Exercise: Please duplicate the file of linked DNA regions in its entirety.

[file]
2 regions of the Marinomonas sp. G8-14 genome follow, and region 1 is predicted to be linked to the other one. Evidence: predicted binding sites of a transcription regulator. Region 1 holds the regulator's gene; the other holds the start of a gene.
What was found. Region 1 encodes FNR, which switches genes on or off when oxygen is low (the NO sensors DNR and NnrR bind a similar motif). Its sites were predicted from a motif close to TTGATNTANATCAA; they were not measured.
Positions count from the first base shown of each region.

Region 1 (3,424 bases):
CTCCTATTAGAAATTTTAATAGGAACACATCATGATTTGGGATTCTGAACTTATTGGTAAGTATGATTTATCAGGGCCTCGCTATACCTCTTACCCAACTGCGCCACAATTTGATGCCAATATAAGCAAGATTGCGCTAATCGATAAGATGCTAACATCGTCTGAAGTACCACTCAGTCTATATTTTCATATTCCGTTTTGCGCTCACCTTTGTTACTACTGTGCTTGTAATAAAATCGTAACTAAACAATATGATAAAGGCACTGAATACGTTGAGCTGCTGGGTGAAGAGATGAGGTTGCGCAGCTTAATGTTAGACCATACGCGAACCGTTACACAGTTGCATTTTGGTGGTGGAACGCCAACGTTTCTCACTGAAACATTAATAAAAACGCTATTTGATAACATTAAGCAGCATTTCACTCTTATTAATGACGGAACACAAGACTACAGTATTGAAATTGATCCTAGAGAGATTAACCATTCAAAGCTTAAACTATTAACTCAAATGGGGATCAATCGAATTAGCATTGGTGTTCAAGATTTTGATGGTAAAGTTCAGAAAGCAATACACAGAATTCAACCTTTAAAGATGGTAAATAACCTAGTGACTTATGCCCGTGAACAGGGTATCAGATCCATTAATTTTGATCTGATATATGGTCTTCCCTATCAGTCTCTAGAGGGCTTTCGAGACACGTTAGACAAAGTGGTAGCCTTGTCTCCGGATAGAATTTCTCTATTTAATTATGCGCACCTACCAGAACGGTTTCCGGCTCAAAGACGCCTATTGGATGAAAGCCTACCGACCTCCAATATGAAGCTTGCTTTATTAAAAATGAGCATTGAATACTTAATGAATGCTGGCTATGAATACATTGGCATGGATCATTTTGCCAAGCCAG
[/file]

2 regions of the Marinomonas sp. G8-14 genome follow, and region 1 is predicted to be linked to the other one. Evidence: predicted binding sites of a transcription regulator. Region 1 holds the regulator's gene; the other holds the start of a gene.
What was found. Region 1 encodes FNR, which switches genes on or off when oxygen is low (the NO sensors DNR and NnrR bind a similar motif). Its sites were predicted from a motif close to TTGATNTANATCAA; they were not measured.
Positions count from the first base shown of each region.

Region 1 (3,424 bases):
CTCCTATTAGAAATTTTAATAGGAACACATCATGATTTGGGATTCTGAACTTATTGGTAAGTATGATTTATCAGGGCCTCGCTATACCTCTTACCCAACTGCGCCACAATTTGATGCCAATATAAGCAAGATTGCGCTAATCGATAAGATGCTAACATCGTCTGAAGTACCACTCAGTCTATATTTTCATATTCCGTTTTGCGCTCACCTTTGTTACTACTGTGCTTGTAATAAAATCGTAACTAAACAATATGATAAAGGCACTGAATACGTTGAGCTGCTGGGTGAAGAGATGAGGTTGCGCAGCTTAATGTTAGACCATACGCGAACCGTTACACAGTTGCATTTTGGTGGTGGAACGCCAACGTTTCTCACTGAAACATTAATAAAAACGCTATTTGATAACATTAAGCAGCATTTCACTCTTATTAATGACGGAACACAAGACTACAGTATTGAAATTGATCCTAGAGAGATTAACCATTCAAAGCTTAAACTATTAACTCAAATGGGGATCAATCGAATTAGCATTGGTGTTCAAGATTTTGATGGTAAAGTTCAGAAAGCAATACACAGAATTCAACCTTTAAAGATGGTAAATAACCTAGTGACTTATGCCCGTGAACAGGGTATCAGATCCATTAATTTTGATCTGATATATGGTCTTCCCTATCAGTCTCTAGAGGGCTTTCGAGACACGTTAGACAAAGTGGTAGCCTTGTCTCCGGATAGAATTTCTCTATTTAATTATGCGCACCTACCAGAACGGTTTCCGGCTCAAAGACGCCTATTGGATGAAAGCCTACCGACCTCCAATATGAAGCTTGCTTTATTAAAAATGAGCATTGAATACTTAATGAATGCTGGCTATGAATACATTGGCATGGATCATTTTGCCAAGCCAG